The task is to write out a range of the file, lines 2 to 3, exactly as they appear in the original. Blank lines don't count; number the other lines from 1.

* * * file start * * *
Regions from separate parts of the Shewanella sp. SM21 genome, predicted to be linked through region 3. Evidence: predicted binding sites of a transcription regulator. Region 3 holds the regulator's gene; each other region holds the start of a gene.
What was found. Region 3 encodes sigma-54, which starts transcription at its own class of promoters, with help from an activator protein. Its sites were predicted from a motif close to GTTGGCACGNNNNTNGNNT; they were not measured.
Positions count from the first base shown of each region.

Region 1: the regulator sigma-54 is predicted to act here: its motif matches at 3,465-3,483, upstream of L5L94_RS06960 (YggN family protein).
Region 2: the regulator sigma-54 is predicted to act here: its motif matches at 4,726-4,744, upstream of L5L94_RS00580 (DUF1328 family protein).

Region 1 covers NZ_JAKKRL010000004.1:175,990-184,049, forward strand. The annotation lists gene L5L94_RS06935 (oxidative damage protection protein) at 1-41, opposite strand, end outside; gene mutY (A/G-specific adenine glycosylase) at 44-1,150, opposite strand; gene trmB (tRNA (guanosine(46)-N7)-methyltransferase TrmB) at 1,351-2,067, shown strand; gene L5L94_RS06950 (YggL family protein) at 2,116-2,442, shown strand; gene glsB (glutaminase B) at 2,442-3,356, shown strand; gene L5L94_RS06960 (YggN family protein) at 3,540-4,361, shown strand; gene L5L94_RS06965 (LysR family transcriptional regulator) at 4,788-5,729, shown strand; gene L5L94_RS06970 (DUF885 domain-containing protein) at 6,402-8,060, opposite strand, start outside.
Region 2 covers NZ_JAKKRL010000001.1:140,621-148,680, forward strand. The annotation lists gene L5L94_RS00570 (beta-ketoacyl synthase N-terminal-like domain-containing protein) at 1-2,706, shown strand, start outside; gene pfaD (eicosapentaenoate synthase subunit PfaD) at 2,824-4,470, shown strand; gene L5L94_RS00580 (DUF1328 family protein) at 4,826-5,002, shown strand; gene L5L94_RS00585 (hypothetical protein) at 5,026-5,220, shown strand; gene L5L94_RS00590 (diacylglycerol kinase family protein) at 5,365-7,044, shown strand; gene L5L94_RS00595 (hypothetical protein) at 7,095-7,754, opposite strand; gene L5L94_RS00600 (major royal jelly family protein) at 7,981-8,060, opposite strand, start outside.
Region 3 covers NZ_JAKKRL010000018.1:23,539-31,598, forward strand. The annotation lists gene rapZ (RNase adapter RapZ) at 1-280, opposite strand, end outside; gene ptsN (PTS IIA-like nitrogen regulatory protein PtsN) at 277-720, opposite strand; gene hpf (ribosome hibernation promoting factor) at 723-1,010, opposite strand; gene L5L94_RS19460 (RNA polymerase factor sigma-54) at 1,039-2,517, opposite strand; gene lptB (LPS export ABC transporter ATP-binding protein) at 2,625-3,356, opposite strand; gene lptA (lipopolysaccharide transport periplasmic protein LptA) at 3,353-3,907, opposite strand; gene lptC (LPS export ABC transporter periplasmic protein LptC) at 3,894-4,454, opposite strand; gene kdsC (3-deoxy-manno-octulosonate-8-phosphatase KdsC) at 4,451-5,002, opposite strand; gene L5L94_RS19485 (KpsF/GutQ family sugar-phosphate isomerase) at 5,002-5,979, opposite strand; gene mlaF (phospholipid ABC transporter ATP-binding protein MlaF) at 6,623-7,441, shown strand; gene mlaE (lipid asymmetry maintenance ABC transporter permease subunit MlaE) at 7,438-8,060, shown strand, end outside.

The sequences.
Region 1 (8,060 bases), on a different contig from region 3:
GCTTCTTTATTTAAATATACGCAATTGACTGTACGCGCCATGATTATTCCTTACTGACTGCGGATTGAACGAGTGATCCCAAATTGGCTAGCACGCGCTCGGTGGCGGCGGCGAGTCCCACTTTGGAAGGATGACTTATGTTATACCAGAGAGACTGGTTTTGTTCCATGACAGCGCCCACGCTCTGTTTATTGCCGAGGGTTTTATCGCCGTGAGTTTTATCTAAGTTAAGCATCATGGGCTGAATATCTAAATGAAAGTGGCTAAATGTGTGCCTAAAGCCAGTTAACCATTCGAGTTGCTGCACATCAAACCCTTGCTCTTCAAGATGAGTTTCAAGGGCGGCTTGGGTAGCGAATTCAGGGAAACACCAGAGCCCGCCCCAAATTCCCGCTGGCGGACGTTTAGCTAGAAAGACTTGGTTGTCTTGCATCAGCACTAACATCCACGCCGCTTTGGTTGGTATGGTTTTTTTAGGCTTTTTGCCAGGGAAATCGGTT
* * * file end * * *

What was found. Region 3 encodes sigma-54, which starts transcription at its own class of promoters, with help from an activator protein. Its sites were predicted from a motif close to GTTGGCACGNNNNTNGNNT; they were not measured.
Positions count from the first base shown of each region.